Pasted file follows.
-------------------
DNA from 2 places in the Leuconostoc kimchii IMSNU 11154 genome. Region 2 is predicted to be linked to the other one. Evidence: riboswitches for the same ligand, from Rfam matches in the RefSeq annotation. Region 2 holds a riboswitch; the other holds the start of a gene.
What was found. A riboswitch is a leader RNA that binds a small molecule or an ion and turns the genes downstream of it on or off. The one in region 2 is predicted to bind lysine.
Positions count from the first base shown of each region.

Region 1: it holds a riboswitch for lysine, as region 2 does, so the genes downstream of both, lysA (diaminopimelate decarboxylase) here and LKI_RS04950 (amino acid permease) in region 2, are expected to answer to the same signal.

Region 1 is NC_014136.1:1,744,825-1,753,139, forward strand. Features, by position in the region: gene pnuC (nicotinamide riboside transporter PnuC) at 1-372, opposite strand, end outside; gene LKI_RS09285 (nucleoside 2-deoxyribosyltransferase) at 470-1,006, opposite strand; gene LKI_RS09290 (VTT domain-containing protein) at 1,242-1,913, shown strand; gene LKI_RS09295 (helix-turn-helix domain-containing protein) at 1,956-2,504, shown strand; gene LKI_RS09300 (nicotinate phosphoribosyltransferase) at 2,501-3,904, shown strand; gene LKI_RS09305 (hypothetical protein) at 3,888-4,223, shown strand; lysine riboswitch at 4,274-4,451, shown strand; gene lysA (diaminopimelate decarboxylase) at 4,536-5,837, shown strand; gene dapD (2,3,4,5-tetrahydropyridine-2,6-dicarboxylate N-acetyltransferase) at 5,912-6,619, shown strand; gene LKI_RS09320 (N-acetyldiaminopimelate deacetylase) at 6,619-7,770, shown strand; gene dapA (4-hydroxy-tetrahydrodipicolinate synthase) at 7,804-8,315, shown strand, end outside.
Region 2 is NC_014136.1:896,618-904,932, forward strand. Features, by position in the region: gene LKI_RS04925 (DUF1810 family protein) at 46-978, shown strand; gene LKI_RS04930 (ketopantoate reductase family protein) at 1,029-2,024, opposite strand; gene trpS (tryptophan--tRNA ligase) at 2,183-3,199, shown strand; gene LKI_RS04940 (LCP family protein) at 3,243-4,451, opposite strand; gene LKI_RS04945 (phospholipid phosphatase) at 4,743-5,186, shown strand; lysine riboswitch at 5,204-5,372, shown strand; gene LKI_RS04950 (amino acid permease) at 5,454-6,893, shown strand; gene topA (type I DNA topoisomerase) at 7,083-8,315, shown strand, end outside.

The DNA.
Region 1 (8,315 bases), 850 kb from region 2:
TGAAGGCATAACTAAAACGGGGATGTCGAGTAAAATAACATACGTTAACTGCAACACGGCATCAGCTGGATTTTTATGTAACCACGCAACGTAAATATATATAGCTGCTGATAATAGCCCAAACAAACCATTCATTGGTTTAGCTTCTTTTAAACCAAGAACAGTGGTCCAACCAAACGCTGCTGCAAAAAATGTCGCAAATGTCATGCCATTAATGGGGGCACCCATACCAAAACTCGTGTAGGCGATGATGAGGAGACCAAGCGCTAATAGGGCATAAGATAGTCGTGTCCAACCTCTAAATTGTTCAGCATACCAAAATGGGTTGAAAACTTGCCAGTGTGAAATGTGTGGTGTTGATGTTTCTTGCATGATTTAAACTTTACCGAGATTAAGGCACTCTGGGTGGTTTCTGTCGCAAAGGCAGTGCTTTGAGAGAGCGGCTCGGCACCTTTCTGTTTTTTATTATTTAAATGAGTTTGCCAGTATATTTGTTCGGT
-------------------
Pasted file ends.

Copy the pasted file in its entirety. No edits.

DNA from 2 places in the Leuconostoc kimchii IMSNU 11154 genome. Region 2 is predicted to be linked to the other one. Evidence: riboswitches for the same ligand, from Rfam matches in the RefSeq annotation. Region 2 holds a riboswitch; the other holds the start of a gene.
What was found. A riboswitch is a leader RNA that binds a small molecule or an ion and turns the genes downstream of it on or off. The one in region 2 is predicted to bind lysine.
Positions count from the first base shown of each region.

Region 1: it holds a riboswitch for lysine, as region 2 does, so the genes downstream of both, lysA (diaminopimelate decarboxylase) here and LKI_RS04950 (amino acid permease) in region 2, are expected to answer to the same signal.

Region 1 is NC_014136.1:1,744,825-1,753,139, forward strand. Features, by position in the region: gene pnuC (nicotinamide riboside transporter PnuC) at 1-372, opposite strand, end outside; gene LKI_RS09285 (nucleoside 2-deoxyribosyltransferase) at 470-1,006, opposite strand; gene LKI_RS09290 (VTT domain-containing protein) at 1,242-1,913, shown strand; gene LKI_RS09295 (helix-turn-helix domain-containing protein) at 1,956-2,504, shown strand; gene LKI_RS09300 (nicotinate phosphoribosyltransferase) at 2,501-3,904, shown strand; gene LKI_RS09305 (hypothetical protein) at 3,888-4,223, shown strand; lysine riboswitch at 4,274-4,451, shown strand; gene lysA (diaminopimelate decarboxylase) at 4,536-5,837, shown strand; gene dapD (2,3,4,5-tetrahydropyridine-2,6-dicarboxylate N-acetyltransferase) at 5,912-6,619, shown strand; gene LKI_RS09320 (N-acetyldiaminopimelate deacetylase) at 6,619-7,770, shown strand; gene dapA (4-hydroxy-tetrahydrodipicolinate synthase) at 7,804-8,315, shown strand, end outside.
Region 2 is NC_014136.1:896,618-904,932, forward strand. Features, by position in the region: gene LKI_RS04925 (DUF1810 family protein) at 46-978, shown strand; gene LKI_RS04930 (ketopantoate reductase family protein) at 1,029-2,024, opposite strand; gene trpS (tryptophan--tRNA ligase) at 2,183-3,199, shown strand; gene LKI_RS04940 (LCP family protein) at 3,243-4,451, opposite strand; gene LKI_RS04945 (phospholipid phosphatase) at 4,743-5,186, shown strand; lysine riboswitch at 5,204-5,372, shown strand; gene LKI_RS04950 (amino acid permease) at 5,454-6,893, shown strand; gene topA (type I DNA topoisomerase) at 7,083-8,315, shown strand, end outside.

The DNA.
Region 1 (8,315 bases), 850 kb from region 2:
TGAAGGCATAACTAAAACGGGGATGTCGAGTAAAATAACATACGTTAACTGCAACACGGCATCAGCTGGATTTTTATGTAACCACGCAACGTAAATATATATAGCTGCTGATAATAGCCCAAACAAACCATTCATTGGTTTAGCTTCTTTTAAACCAAGAACAGTGGTCCAACCAAACGCTGCTGCAAAAAATGTCGCAAATGTCATGCCATTAATGGGGGCACCCATACCAAAACTCGTGTAGGCGATGATGAGGAGACCAAGCGCTAATAGGGCATAAGATAGTCGTGTCCAACCTCTAAATTGTTCAGCATACCAAAATGGGTTGAAAACTTGCCAGTGTGAAATGTGTGGTGTTGATGTTTCTTGCATGATTTAAACTTTACCGAGATTAAGGCACTCTGGGTGGTTTCTGTCGCAAAGGCAGTGCTTTGAGAGAGCGGCTCGGCACCTTTCTGTTTTTTATTATTTAAATGAGTTTGCCAGTATATTTGTTCGGT